pandemic, the clock change and sleep

On Sunday, November 1st, at 2a.m., clocks will be turned one hour back for Daylight Savings Time, so when the clock reads 10a.m. on Sunday morning, your brain and body will insist that it is really 11a.m.

“Gaining’ an hour in the fall is much easier for our bodies than ‘losing’ an hour in the spring,” says Dr. Praveen Rudraraju, medical director of the Center for Sleep Medicine at Northern Westchester Hospital. “For many, sleep has become more elusive in these uncertain times.

“Sleep specialists are seeing an unprecedented numbers of patients suffering from insomnia and other sleep disturbances due to the pandemic, which presents a unique set of multiple stressors,” he adds. “There’s no quick fix for the anxiety that’s keeping people awake as they worry about their jobs, income, the health and safety of loved ones, social isolation and an uncertain future. There is actually a hormonal basis for this kind of insomnia. Anxiety triggers the production of stimulating chemicals in the body that keep people awake.

To get the most out of sleep, Dr. Rudraraju says that both the quality and quantity are important. Most adults need seven to eight hours of sleep in order to feel refreshed and alert. Sleeping less than five hours a night can raise the risk of cardiovascular disease by 40 percent, while chronic insomnia quadruples the risk of stroke. Numerous studies have linked poor-quality sleep to weight gain. Ghrelin, a hormone linked to hunger, increases when people sleep poorly.

Dr. Rudraraju advises people to practice good sleep hygiene:

1) Do not drink caffeinated beverages after noon, and eat dinner at least three to five hours before bedtime to give your gut time to relax before you turn off the lights.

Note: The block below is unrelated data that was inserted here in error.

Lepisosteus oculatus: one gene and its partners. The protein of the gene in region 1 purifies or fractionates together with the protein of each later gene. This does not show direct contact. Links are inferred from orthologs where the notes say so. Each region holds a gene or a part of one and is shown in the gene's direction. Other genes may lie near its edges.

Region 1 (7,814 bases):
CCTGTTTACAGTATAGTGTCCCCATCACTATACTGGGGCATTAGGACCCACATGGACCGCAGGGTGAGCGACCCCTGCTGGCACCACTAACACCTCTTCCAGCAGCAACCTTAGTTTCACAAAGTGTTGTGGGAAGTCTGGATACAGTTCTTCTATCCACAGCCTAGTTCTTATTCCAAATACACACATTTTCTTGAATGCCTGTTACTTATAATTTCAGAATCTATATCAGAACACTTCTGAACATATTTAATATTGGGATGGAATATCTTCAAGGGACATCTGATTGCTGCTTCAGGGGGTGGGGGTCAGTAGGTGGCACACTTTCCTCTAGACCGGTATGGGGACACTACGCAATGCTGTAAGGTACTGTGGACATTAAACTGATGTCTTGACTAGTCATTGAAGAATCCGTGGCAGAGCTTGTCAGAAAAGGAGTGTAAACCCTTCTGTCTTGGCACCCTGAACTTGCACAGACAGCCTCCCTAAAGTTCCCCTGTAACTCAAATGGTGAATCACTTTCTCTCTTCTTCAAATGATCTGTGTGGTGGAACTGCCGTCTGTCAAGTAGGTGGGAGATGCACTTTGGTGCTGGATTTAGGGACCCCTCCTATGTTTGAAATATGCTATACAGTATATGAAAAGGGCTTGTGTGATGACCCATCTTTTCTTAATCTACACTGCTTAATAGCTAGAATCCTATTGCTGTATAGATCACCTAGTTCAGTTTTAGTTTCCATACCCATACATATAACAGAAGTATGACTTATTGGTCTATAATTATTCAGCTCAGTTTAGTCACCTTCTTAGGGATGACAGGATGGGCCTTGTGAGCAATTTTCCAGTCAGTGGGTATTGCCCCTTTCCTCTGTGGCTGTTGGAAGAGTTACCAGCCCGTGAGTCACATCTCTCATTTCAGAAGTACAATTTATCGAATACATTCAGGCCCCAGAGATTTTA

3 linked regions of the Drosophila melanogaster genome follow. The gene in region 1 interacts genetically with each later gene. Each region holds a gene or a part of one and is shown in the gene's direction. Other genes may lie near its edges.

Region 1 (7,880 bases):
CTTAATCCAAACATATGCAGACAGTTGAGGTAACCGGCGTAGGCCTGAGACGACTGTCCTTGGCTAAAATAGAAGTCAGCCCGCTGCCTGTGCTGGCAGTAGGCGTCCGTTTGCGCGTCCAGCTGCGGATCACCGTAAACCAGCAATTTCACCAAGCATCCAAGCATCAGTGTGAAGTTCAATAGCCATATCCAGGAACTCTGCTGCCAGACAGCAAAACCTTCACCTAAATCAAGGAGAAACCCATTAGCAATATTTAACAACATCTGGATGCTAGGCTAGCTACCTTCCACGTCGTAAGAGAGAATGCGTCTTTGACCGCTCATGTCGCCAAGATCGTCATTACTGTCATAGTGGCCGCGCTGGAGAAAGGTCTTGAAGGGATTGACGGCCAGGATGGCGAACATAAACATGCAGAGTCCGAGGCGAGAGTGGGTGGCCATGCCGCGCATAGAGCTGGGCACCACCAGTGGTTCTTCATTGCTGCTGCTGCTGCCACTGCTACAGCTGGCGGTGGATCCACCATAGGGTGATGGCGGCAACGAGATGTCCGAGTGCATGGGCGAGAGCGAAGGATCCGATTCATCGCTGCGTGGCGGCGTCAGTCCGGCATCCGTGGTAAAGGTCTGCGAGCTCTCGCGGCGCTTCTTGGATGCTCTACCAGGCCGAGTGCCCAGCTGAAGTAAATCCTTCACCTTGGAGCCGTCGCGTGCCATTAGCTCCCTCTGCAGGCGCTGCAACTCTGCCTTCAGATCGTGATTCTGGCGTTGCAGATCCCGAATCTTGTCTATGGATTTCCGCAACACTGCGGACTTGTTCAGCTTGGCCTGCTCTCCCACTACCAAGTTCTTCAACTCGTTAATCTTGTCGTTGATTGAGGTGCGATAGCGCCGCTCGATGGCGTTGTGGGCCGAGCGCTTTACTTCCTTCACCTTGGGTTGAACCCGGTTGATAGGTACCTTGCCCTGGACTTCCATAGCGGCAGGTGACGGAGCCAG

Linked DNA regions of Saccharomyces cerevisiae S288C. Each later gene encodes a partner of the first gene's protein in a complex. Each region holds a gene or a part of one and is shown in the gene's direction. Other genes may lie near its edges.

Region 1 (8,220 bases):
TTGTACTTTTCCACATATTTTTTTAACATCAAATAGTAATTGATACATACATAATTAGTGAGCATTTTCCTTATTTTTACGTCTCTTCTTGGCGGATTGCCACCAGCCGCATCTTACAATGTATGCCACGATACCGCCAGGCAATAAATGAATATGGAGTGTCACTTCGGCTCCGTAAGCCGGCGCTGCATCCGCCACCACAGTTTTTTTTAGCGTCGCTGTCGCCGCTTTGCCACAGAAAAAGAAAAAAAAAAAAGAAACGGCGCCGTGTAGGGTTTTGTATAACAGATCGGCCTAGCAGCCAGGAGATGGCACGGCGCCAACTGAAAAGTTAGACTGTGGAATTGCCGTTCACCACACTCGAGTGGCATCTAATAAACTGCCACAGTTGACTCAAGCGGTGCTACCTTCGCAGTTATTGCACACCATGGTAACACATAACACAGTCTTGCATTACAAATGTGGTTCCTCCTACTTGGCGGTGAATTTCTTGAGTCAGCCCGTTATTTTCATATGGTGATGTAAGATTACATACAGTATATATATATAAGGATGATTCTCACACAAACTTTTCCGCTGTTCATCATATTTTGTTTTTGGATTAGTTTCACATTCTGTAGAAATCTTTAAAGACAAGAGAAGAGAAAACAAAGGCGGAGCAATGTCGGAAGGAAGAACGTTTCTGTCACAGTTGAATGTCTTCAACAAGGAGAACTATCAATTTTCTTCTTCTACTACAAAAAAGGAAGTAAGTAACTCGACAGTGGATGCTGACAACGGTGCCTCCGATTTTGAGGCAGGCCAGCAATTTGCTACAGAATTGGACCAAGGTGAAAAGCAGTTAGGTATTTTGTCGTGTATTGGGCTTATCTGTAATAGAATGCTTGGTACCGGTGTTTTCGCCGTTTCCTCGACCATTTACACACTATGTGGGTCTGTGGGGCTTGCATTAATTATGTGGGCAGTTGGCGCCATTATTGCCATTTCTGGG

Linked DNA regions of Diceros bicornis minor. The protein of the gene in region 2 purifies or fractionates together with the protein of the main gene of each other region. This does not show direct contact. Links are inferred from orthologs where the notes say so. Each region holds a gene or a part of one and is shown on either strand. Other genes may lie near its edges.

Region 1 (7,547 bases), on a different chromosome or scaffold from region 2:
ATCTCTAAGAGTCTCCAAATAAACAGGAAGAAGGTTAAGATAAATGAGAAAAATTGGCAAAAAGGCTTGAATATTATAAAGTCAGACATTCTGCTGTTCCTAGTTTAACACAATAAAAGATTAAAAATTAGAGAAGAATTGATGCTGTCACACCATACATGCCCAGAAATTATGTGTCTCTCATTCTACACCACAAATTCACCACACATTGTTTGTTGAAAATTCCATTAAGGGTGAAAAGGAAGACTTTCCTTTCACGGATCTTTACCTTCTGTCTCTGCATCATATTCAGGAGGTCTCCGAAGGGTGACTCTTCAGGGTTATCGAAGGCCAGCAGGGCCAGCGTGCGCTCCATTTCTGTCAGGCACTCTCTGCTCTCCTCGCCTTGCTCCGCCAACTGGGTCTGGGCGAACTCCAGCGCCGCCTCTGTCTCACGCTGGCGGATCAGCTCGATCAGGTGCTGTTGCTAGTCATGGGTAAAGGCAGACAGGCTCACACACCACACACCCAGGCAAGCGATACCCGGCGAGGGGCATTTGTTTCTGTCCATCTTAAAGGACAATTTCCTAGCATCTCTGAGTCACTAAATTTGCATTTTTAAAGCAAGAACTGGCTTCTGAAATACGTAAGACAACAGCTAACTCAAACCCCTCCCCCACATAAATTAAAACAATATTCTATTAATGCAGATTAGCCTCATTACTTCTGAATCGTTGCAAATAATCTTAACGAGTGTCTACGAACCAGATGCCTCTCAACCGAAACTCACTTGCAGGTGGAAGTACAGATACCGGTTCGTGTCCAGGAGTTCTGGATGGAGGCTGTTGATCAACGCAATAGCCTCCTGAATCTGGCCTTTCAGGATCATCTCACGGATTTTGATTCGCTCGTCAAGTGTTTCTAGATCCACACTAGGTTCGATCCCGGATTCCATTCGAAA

2) Limit alcohol to one drink with dinner.
3) Eliminate all food and beverages with caffeine, including soda and chocolate, before bedtime.
4) Bedrooms are for sleeping and intimacy. If possible, do not work in your bedroom.
5) Turn off devices, including the computer, television and phone an hour before bedtime because the bright light from the screen and the brain activity these devices require prevent the body from winding down for the evening and may delay sleep. Instead, relax by reading or listening to quiet music.
6) Regular workouts have been linked to better sleep, but avoid any strenuous activity within four to five hours of hitting the sack.

If you often wake up groggy, have trouble falling asleep or staying asleep, feel sleepy all day long or snore, you may need a sleep study to assess the possibility of a sleep disorder. An at-home sleep study can find out if you do have a sleep issue, but an in-hospital sleep study can diagnose whether it is caused by an underlying medical condition.

One of the most common disorders is sleep apnea, typically characterized by loud snoring and feelings of constant tiredness. The condition interrupts a person’s breathing hundreds of times a night, depriving the brain and heart of oxygen. Untreated sleep apnea increases the risk of high blood pressure, heart attack, stroke, obesity, diabetes and mental illness. It also puts people at increased risk of heart failure, arrhythmias or irregular heartbeats, and increases the risk of driving accidents.

For more information, visit or call 914-666-1114.

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